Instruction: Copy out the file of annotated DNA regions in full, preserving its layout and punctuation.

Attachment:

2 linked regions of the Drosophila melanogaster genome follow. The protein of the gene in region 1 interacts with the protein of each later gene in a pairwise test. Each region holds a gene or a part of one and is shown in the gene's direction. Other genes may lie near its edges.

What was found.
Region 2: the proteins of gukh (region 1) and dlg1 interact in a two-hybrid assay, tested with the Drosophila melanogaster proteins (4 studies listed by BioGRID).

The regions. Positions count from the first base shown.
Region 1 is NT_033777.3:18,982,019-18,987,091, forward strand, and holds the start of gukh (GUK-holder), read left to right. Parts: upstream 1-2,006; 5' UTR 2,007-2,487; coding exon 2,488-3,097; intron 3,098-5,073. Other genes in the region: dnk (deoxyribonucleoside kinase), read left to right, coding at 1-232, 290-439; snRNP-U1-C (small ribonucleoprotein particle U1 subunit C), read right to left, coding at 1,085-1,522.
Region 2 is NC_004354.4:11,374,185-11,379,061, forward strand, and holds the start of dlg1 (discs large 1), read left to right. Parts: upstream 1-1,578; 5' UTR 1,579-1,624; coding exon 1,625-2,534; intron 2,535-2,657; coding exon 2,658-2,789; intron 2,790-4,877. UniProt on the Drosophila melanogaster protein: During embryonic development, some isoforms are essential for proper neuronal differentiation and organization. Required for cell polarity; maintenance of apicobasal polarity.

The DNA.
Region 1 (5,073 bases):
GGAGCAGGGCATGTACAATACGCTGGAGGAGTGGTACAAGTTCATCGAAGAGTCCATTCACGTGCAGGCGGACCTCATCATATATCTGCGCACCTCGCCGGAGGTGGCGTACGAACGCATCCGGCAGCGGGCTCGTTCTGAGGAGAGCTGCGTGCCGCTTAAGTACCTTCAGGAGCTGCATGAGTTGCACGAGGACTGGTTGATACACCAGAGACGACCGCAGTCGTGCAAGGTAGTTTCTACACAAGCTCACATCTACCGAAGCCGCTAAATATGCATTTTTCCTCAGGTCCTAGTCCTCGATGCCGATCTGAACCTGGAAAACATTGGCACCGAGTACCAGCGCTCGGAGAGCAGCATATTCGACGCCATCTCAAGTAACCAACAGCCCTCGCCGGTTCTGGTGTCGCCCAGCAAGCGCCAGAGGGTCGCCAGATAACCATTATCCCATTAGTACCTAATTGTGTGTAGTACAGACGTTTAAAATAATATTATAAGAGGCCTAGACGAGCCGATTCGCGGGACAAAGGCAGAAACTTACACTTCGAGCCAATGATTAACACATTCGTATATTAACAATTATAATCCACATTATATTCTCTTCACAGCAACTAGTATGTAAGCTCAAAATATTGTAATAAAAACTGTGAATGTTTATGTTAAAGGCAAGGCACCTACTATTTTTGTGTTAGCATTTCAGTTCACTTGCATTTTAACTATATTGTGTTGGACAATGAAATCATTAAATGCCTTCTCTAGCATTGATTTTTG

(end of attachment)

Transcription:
2 linked regions of the Drosophila melanogaster genome follow. The protein of the gene in region 1 interacts with the protein of each later gene in a pairwise test. Each region holds a gene or a part of one and is shown in the gene's direction. Other genes may lie near its edges.

What was found.
Region 2: the proteins of gukh (region 1) and dlg1 interact in a two-hybrid assay, tested with the Drosophila melanogaster proteins (4 studies listed by BioGRID).

The regions. Positions count from the first base shown.
Region 1 is NT_033777.3:18,982,019-18,987,091, forward strand, and holds the start of gukh (GUK-holder), read left to right. Parts: upstream 1-2,006; 5' UTR 2,007-2,487; coding exon 2,488-3,097; intron 3,098-5,073. Other genes in the region: dnk (deoxyribonucleoside kinase), read left to right, coding at 1-232, 290-439; snRNP-U1-C (small ribonucleoprotein particle U1 subunit C), read right to left, coding at 1,085-1,522.
Region 2 is NC_004354.4:11,374,185-11,379,061, forward strand, and holds the start of dlg1 (discs large 1), read left to right. Parts: upstream 1-1,578; 5' UTR 1,579-1,624; coding exon 1,625-2,534; intron 2,535-2,657; coding exon 2,658-2,789; intron 2,790-4,877. UniProt on the Drosophila melanogaster protein: During embryonic development, some isoforms are essential for proper neuronal differentiation and organization. Required for cell polarity; maintenance of apicobasal polarity.

The DNA.
Region 1 (5,073 bases):
GGAGCAGGGCATGTACAATACGCTGGAGGAGTGGTACAAGTTCATCGAAGAGTCCATTCACGTGCAGGCGGACCTCATCATATATCTGCGCACCTCGCCGGAGGTGGCGTACGAACGCATCCGGCAGCGGGCTCGTTCTGAGGAGAGCTGCGTGCCGCTTAAGTACCTTCAGGAGCTGCATGAGTTGCACGAGGACTGGTTGATACACCAGAGACGACCGCAGTCGTGCAAGGTAGTTTCTACACAAGCTCACATCTACCGAAGCCGCTAAATATGCATTTTTCCTCAGGTCCTAGTCCTCGATGCCGATCTGAACCTGGAAAACATTGGCACCGAGTACCAGCGCTCGGAGAGCAGCATATTCGACGCCATCTCAAGTAACCAACAGCCCTCGCCGGTTCTGGTGTCGCCCAGCAAGCGCCAGAGGGTCGCCAGATAACCATTATCCCATTAGTACCTAATTGTGTGTAGTACAGACGTTTAAAATAATATTATAAGAGGCCTAGACGAGCCGATTCGCGGGACAAAGGCAGAAACTTACACTTCGAGCCAATGATTAACACATTCGTATATTAACAATTATAATCCACATTATATTCTCTTCACAGCAACTAGTATGTAAGCTCAAAATATTGTAATAAAAACTGTGAATGTTTATGTTAAAGGCAAGGCACCTACTATTTTTGTGTTAGCATTTCAGTTCACTTGCATTTTAACTATATTGTGTTGGACAATGAAATCATTAAATGCCTTCTCTAGCATTGATTTTTG